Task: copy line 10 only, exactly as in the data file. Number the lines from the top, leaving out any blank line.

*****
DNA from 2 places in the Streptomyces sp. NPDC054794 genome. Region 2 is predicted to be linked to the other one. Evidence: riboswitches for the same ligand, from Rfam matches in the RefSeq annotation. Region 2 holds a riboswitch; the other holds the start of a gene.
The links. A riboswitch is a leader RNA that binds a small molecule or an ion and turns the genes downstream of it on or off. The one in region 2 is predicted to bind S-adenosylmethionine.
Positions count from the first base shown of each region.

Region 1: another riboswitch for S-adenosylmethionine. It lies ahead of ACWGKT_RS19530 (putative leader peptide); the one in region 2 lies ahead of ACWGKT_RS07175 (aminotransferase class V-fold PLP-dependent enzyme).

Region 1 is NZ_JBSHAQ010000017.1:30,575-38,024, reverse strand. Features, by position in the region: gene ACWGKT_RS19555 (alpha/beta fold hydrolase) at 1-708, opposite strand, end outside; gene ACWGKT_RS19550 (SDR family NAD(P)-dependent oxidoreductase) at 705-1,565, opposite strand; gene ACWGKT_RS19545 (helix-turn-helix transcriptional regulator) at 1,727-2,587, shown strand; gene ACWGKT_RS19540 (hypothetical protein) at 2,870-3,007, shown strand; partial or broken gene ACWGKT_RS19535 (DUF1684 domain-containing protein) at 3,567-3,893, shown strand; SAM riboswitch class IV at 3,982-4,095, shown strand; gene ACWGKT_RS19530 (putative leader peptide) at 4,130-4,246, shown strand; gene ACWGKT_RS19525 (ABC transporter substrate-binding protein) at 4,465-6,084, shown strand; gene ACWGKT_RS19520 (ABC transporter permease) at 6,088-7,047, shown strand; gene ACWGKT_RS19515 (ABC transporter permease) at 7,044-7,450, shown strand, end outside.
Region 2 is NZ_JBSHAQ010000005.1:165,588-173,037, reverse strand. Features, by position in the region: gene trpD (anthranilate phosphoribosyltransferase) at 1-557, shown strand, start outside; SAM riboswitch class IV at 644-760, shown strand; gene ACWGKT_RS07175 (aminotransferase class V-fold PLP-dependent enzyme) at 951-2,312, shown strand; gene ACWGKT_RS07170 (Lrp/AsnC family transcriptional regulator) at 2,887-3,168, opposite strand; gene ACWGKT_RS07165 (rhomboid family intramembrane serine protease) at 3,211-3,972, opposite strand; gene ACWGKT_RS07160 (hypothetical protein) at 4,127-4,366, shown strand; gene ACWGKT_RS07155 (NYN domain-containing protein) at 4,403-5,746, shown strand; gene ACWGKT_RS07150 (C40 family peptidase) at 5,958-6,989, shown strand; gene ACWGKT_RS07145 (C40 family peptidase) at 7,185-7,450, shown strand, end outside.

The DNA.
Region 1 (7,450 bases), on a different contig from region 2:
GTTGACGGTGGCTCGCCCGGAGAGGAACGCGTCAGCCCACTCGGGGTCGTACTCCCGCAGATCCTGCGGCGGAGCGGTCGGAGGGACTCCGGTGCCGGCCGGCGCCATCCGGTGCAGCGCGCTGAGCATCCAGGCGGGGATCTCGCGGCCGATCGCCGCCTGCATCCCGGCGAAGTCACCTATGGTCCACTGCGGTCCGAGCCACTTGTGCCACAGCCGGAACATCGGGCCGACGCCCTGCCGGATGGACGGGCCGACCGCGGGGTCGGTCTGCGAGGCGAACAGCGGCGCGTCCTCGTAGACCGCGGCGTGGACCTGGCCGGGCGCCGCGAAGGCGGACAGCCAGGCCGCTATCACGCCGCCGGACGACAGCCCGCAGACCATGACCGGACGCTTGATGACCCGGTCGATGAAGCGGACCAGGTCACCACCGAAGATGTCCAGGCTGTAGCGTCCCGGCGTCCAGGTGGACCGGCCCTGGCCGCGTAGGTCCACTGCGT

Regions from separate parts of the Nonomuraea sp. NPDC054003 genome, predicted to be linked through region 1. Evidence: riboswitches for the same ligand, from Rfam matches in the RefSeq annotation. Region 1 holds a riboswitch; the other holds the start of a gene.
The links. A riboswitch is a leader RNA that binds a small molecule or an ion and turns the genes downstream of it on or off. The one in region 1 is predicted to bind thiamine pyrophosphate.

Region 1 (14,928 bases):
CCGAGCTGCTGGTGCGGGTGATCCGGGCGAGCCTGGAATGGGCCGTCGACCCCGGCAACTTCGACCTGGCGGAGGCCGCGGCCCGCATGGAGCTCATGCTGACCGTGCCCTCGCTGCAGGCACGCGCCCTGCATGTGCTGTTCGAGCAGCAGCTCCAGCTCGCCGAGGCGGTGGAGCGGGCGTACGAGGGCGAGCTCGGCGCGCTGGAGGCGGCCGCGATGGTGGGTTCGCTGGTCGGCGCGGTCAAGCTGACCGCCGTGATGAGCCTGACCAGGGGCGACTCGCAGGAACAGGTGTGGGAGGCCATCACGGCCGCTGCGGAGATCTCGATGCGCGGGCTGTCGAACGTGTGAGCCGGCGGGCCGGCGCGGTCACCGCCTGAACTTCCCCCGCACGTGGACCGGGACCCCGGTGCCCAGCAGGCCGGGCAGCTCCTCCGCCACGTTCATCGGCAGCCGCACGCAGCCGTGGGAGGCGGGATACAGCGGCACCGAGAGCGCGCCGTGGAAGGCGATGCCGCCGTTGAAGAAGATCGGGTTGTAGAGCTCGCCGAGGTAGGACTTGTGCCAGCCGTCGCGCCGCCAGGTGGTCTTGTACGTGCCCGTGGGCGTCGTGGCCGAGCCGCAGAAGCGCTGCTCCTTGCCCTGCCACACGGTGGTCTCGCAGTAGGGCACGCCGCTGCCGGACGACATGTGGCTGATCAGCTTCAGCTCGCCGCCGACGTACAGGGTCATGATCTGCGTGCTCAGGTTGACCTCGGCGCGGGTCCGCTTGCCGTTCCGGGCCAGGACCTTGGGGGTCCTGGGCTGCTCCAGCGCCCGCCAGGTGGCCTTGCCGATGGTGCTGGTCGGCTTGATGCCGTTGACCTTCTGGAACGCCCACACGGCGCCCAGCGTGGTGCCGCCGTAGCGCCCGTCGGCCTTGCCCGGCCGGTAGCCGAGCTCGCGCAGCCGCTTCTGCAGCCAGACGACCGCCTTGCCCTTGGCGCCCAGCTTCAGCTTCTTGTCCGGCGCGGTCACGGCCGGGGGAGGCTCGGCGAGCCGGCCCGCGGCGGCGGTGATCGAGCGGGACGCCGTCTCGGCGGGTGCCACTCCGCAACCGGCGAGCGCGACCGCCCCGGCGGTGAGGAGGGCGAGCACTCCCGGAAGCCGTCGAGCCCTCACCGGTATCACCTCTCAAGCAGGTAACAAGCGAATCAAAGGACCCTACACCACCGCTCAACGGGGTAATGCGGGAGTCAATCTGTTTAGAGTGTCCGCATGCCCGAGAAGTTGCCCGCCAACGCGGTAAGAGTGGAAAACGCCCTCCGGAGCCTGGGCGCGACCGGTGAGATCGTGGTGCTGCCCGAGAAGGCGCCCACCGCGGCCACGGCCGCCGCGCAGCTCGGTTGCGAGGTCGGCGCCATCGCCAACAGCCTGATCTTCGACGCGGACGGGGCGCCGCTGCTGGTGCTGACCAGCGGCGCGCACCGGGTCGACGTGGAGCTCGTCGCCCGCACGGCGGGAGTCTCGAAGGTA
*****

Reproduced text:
Regions from separate parts of the Nonomuraea sp. NPDC054003 genome, predicted to be linked through region 1. Evidence: riboswitches for the same ligand, from Rfam matches in the RefSeq annotation. Region 1 holds a riboswitch; the other holds the start of a gene.